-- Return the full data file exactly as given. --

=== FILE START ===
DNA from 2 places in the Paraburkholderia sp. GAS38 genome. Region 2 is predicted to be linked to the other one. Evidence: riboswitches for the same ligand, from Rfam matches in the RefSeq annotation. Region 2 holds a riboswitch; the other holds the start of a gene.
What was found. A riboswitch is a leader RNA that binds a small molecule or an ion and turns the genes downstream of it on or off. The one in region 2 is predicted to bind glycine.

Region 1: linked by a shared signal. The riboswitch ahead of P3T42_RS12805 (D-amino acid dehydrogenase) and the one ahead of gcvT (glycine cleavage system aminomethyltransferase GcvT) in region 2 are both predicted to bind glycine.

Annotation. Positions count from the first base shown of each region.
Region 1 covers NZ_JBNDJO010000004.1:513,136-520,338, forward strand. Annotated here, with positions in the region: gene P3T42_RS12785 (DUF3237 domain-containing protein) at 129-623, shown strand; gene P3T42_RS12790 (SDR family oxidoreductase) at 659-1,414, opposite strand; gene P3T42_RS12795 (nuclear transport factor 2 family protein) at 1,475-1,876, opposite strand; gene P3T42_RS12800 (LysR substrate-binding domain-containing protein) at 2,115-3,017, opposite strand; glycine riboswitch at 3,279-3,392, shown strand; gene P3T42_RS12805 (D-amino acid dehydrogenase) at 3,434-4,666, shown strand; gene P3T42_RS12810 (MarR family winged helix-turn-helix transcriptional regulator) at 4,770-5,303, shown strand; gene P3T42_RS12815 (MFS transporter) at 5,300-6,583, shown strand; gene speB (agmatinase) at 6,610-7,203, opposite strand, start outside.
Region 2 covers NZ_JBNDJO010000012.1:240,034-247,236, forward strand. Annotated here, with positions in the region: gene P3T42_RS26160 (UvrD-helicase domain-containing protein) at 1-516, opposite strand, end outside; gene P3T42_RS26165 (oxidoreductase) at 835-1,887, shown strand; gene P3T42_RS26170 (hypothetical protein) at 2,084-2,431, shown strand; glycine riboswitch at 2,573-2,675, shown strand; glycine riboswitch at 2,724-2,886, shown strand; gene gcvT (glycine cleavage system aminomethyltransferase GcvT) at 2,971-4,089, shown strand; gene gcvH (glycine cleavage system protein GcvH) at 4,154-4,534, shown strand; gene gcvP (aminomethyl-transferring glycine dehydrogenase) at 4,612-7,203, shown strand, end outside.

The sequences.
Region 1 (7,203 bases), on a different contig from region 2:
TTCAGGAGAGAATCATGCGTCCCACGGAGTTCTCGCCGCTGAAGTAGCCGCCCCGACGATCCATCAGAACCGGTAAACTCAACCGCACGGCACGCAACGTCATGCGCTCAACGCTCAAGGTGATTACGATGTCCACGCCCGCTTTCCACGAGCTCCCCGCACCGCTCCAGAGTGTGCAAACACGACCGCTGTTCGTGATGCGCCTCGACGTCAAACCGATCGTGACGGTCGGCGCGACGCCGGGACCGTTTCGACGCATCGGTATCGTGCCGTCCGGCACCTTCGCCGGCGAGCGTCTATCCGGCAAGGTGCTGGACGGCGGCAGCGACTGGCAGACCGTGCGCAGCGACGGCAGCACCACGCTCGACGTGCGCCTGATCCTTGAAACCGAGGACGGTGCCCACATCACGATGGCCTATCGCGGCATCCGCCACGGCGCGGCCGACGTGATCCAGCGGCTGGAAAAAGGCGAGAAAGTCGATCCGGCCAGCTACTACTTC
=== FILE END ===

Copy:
DNA from 2 places in the Paraburkholderia sp. GAS38 genome. Region 2 is predicted to be linked to the other one. Evidence: riboswitches for the same ligand, from Rfam matches in the RefSeq annotation. Region 2 holds a riboswitch; the other holds the start of a gene.
What was found. A riboswitch is a leader RNA that binds a small molecule or an ion and turns the genes downstream of it on or off. The one in region 2 is predicted to bind glycine.

Region 1: linked by a shared signal. The riboswitch ahead of P3T42_RS12805 (D-amino acid dehydrogenase) and the one ahead of gcvT (glycine cleavage system aminomethyltransferase GcvT) in region 2 are both predicted to bind glycine.

Annotation. Positions count from the first base shown of each region.
Region 1 covers NZ_JBNDJO010000004.1:513,136-520,338, forward strand. Annotated here, with positions in the region: gene P3T42_RS12785 (DUF3237 domain-containing protein) at 129-623, shown strand; gene P3T42_RS12790 (SDR family oxidoreductase) at 659-1,414, opposite strand; gene P3T42_RS12795 (nuclear transport factor 2 family protein) at 1,475-1,876, opposite strand; gene P3T42_RS12800 (LysR substrate-binding domain-containing protein) at 2,115-3,017, opposite strand; glycine riboswitch at 3,279-3,392, shown strand; gene P3T42_RS12805 (D-amino acid dehydrogenase) at 3,434-4,666, shown strand; gene P3T42_RS12810 (MarR family winged helix-turn-helix transcriptional regulator) at 4,770-5,303, shown strand; gene P3T42_RS12815 (MFS transporter) at 5,300-6,583, shown strand; gene speB (agmatinase) at 6,610-7,203, opposite strand, start outside.
Region 2 covers NZ_JBNDJO010000012.1:240,034-247,236, forward strand. Annotated here, with positions in the region: gene P3T42_RS26160 (UvrD-helicase domain-containing protein) at 1-516, opposite strand, end outside; gene P3T42_RS26165 (oxidoreductase) at 835-1,887, shown strand; gene P3T42_RS26170 (hypothetical protein) at 2,084-2,431, shown strand; glycine riboswitch at 2,573-2,675, shown strand; glycine riboswitch at 2,724-2,886, shown strand; gene gcvT (glycine cleavage system aminomethyltransferase GcvT) at 2,971-4,089, shown strand; gene gcvH (glycine cleavage system protein GcvH) at 4,154-4,534, shown strand; gene gcvP (aminomethyl-transferring glycine dehydrogenase) at 4,612-7,203, shown strand, end outside.

The sequences.
Region 1 (7,203 bases), on a different contig from region 2:
TTCAGGAGAGAATCATGCGTCCCACGGAGTTCTCGCCGCTGAAGTAGCCGCCCCGACGATCCATCAGAACCGGTAAACTCAACCGCACGGCACGCAACGTCATGCGCTCAACGCTCAAGGTGATTACGATGTCCACGCCCGCTTTCCACGAGCTCCCCGCACCGCTCCAGAGTGTGCAAACACGACCGCTGTTCGTGATGCGCCTCGACGTCAAACCGATCGTGACGGTCGGCGCGACGCCGGGACCGTTTCGACGCATCGGTATCGTGCCGTCCGGCACCTTCGCCGGCGAGCGTCTATCCGGCAAGGTGCTGGACGGCGGCAGCGACTGGCAGACCGTGCGCAGCGACGGCAGCACCACGCTCGACGTGCGCCTGATCCTTGAAACCGAGGACGGTGCCCACATCACGATGGCCTATCGCGGCATCCGCCACGGCGCGGCCGACGTGATCCAGCGGCTGGAAAAAGGCGAGAAAGTCGATCCGGCCAGCTACTACTTC